Mental Wellbeing

Quick tips to help lift your mood

1. Get Moving!
The thought of exercise may not be appealing right now, and you may be concerned that exercising could make your symptoms worse. However, exercise is one of the best things you can do to improve your symptoms as well as your mental wellbeing. If you are able, why not try adding a bit more movement to your day? Try to do some physical activity every day, be it a short walk or yoga class – every little helps.

2. A good night’s sleep
It can be hard to sleep with inflammatory arthritis. This may be due to pain or worrying about your condition. A lack of sleep can actually make your pain worse, leaving you feeling even worse. Try and stick to a calm routine, with a regular bedtime. Switch off your mobile phone, computer and TV. A comfortable temperature will help you drift off. If it’s not working, ask your GP for advice.

3. Go outside
Taking a short walk and getting away from it all can help take your mind off some of your worries and do wonders to improve your mood.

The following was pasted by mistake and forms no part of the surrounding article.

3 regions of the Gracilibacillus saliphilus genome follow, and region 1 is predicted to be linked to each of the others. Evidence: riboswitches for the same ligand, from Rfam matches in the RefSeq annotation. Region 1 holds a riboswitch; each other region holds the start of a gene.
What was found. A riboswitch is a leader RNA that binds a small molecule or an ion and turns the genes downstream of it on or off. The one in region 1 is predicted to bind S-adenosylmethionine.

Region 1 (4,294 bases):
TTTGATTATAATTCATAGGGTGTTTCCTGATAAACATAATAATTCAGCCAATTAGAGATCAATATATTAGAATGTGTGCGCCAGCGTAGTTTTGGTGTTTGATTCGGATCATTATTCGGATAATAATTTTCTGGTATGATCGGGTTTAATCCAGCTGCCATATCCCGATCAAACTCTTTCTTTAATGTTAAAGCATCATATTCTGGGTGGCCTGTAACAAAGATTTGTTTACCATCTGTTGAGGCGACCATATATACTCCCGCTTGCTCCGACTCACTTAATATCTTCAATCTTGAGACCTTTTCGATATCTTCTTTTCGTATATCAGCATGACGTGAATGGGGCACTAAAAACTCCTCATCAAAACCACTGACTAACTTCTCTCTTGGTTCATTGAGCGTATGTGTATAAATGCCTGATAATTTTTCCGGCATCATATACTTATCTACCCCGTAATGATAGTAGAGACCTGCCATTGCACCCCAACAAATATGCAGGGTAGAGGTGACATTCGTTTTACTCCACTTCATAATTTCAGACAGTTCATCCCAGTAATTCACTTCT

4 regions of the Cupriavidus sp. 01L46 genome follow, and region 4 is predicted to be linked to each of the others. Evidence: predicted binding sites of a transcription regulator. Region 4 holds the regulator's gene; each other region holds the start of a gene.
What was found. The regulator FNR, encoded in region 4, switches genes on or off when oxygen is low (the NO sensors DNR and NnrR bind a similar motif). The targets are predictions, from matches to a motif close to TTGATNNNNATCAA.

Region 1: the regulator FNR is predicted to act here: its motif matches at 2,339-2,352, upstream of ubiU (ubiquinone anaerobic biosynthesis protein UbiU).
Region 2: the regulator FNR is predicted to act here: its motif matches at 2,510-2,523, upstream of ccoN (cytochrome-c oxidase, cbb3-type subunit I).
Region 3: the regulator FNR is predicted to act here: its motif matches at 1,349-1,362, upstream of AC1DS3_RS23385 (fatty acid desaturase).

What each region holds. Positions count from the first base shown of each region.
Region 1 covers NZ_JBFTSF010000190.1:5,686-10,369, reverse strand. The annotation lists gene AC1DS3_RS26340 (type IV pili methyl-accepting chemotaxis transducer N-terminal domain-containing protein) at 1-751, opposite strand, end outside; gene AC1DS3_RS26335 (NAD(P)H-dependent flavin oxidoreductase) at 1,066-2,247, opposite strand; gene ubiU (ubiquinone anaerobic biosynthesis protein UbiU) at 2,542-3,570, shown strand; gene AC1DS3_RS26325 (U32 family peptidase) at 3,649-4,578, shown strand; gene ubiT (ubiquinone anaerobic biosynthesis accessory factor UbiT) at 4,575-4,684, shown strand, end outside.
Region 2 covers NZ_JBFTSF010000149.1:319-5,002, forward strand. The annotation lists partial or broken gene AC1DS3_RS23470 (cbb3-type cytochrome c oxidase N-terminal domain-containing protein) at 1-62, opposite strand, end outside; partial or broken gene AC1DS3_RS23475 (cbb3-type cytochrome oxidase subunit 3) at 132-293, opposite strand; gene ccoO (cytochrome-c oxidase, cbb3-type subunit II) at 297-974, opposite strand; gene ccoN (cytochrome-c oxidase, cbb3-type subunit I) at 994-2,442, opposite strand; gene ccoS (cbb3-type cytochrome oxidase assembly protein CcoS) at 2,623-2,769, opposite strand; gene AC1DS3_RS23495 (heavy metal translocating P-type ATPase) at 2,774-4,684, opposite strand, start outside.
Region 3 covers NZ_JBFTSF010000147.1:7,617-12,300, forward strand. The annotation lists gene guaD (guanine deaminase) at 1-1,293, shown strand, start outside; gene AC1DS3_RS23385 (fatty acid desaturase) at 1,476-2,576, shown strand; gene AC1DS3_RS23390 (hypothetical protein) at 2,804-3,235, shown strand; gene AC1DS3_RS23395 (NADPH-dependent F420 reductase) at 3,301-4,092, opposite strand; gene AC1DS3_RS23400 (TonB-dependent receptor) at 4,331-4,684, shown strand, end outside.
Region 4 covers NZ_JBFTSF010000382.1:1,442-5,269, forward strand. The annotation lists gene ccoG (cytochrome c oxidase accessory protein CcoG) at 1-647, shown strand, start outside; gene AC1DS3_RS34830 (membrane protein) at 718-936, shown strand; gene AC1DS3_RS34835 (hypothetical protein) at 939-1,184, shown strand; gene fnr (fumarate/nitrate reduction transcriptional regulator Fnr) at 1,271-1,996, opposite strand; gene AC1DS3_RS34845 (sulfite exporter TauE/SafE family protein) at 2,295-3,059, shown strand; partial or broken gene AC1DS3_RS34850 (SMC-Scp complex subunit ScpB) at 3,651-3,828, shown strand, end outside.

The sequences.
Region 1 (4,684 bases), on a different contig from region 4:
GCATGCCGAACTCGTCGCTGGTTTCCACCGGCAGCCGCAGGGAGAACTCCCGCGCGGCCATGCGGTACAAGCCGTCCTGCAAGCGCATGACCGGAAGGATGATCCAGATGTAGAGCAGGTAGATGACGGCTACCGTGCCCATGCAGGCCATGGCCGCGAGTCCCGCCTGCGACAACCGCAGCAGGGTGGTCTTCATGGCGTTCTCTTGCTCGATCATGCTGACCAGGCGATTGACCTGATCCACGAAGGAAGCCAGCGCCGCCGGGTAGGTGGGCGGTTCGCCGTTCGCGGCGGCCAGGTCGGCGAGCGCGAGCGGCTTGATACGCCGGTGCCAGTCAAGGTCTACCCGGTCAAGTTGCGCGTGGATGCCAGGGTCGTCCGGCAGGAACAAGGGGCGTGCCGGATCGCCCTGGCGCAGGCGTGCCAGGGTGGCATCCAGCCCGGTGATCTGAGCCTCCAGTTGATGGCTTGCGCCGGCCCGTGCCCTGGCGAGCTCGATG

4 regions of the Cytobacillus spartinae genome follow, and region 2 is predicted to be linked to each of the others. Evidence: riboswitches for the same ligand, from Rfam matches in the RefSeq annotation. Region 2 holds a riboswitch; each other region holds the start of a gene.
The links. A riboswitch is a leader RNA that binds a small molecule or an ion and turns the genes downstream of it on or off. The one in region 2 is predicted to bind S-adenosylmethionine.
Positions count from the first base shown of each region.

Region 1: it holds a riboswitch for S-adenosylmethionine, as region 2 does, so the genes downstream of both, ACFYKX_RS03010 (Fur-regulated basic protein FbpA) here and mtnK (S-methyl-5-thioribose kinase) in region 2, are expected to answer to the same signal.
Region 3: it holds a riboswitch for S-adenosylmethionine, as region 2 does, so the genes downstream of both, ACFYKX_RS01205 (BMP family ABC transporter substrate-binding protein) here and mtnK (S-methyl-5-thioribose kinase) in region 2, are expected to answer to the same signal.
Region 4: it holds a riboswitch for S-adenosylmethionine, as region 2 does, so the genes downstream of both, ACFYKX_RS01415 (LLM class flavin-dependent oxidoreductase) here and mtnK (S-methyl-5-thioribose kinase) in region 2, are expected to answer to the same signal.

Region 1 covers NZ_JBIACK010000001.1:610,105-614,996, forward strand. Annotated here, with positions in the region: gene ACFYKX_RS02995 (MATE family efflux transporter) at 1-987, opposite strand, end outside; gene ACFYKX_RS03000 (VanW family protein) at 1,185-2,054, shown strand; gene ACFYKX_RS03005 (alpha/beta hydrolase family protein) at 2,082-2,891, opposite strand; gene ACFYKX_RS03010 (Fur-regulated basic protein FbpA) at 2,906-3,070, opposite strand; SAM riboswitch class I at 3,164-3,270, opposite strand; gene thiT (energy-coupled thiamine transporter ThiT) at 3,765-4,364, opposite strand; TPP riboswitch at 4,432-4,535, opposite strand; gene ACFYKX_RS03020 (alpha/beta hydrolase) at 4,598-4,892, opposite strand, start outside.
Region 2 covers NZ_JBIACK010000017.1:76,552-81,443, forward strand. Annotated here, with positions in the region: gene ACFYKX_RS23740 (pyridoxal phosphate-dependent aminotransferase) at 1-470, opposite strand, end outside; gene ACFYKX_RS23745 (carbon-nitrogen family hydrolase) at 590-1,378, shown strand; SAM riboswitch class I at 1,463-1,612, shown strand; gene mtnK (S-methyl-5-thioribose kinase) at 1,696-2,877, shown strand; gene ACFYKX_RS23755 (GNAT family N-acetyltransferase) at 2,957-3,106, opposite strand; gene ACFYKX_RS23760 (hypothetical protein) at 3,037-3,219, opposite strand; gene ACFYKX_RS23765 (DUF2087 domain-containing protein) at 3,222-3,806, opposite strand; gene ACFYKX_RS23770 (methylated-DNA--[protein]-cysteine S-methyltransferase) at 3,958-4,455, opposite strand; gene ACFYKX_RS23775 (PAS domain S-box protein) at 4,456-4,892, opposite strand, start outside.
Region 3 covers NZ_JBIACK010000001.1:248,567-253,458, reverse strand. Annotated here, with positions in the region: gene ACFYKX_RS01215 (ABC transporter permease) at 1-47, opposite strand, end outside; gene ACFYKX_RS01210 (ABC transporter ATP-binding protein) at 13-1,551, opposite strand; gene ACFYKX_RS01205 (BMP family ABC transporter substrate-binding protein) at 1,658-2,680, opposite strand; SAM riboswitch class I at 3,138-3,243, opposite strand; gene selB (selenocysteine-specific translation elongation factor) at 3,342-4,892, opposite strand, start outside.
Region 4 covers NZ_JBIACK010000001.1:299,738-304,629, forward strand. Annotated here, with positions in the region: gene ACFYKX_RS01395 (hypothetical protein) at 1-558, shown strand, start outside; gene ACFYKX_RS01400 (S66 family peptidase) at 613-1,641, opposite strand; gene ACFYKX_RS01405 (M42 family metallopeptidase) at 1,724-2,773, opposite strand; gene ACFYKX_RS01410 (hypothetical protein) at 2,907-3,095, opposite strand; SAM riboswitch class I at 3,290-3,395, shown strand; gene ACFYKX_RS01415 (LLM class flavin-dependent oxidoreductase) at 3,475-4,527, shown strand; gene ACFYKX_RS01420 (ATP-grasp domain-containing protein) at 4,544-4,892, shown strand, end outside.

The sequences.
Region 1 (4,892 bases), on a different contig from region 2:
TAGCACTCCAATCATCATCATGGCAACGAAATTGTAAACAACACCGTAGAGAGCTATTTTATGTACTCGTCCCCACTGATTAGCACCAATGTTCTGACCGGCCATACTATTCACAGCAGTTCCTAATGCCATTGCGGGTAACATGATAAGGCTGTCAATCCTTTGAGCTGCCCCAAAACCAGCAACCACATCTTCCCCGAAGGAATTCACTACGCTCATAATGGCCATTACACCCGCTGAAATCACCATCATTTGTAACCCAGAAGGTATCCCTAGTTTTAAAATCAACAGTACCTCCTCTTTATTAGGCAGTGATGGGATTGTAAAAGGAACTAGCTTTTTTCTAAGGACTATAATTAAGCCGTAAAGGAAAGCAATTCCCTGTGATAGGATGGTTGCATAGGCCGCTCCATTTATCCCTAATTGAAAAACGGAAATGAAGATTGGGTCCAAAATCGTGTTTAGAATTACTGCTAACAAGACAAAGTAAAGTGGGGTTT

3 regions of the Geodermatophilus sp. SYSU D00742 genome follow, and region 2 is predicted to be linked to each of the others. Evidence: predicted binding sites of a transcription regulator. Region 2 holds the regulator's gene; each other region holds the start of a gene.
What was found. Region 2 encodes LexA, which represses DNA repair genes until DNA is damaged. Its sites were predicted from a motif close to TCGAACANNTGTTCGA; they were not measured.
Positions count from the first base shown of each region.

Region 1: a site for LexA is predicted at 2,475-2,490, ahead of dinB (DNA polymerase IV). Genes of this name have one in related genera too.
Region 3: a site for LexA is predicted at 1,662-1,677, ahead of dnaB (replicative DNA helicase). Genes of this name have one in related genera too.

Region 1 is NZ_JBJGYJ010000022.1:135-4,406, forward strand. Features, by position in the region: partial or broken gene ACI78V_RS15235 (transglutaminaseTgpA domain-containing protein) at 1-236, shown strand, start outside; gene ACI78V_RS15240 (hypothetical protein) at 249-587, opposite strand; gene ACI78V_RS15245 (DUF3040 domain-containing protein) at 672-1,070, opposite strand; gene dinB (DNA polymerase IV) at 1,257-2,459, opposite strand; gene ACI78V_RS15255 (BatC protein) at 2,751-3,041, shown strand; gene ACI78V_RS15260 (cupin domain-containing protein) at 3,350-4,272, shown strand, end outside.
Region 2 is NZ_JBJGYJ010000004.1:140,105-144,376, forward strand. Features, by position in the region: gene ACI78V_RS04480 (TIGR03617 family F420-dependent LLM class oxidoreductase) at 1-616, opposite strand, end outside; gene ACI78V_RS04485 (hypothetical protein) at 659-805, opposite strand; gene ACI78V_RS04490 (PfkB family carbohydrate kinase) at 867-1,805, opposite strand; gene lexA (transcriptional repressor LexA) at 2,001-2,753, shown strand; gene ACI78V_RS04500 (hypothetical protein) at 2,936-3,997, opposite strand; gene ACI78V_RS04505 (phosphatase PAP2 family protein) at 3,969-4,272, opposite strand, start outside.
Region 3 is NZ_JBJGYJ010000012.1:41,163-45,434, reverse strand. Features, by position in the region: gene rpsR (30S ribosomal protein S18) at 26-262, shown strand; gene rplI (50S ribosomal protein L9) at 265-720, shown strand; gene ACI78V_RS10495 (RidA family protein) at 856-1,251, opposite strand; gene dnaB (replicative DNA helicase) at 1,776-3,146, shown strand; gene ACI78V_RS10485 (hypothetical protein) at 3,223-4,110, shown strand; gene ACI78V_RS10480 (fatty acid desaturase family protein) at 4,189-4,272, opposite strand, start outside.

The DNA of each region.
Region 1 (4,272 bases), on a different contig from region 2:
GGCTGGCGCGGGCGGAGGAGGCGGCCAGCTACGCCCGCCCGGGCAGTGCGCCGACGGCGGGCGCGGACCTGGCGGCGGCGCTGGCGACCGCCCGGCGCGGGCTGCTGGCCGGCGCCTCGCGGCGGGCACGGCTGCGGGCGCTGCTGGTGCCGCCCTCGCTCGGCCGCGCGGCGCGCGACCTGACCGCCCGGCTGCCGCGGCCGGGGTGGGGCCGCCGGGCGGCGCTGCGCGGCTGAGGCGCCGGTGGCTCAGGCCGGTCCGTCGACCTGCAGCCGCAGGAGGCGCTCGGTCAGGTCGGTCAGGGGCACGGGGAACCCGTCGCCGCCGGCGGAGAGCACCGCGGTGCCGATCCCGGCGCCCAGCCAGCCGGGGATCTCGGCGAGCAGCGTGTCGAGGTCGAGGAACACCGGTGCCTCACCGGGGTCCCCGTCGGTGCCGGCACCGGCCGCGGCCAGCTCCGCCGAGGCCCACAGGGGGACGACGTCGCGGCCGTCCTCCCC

Meditiation

4. Mindfulness and positive thinking
To reduce stress and promote calmness, which can help you manage your pain, give this one a go! Some people find it useful to meditate and repeat a positive mantra every day. There's lots of online support to get you going or you can ask your GP or nurse for some tips.

5. Keep connected
It's important to stay in contact with your friends, family and community. Some days, this can feel difficult when you’re in pain and perhaps you’re not feeling sociable. But feeling connected to other people can boost your emotional health and wellbeing.

6. Lastly, speak up
One of the hardest things can be asking for help. But if you're having more down days than ok days, it's really important to speak to someone. There’s lots of help available so please talk to your GP or nurse.


More information and support can be found from dedicated patient organisations. You can find contact details for these on the Inflammatory Arthritis Patient Organisation page.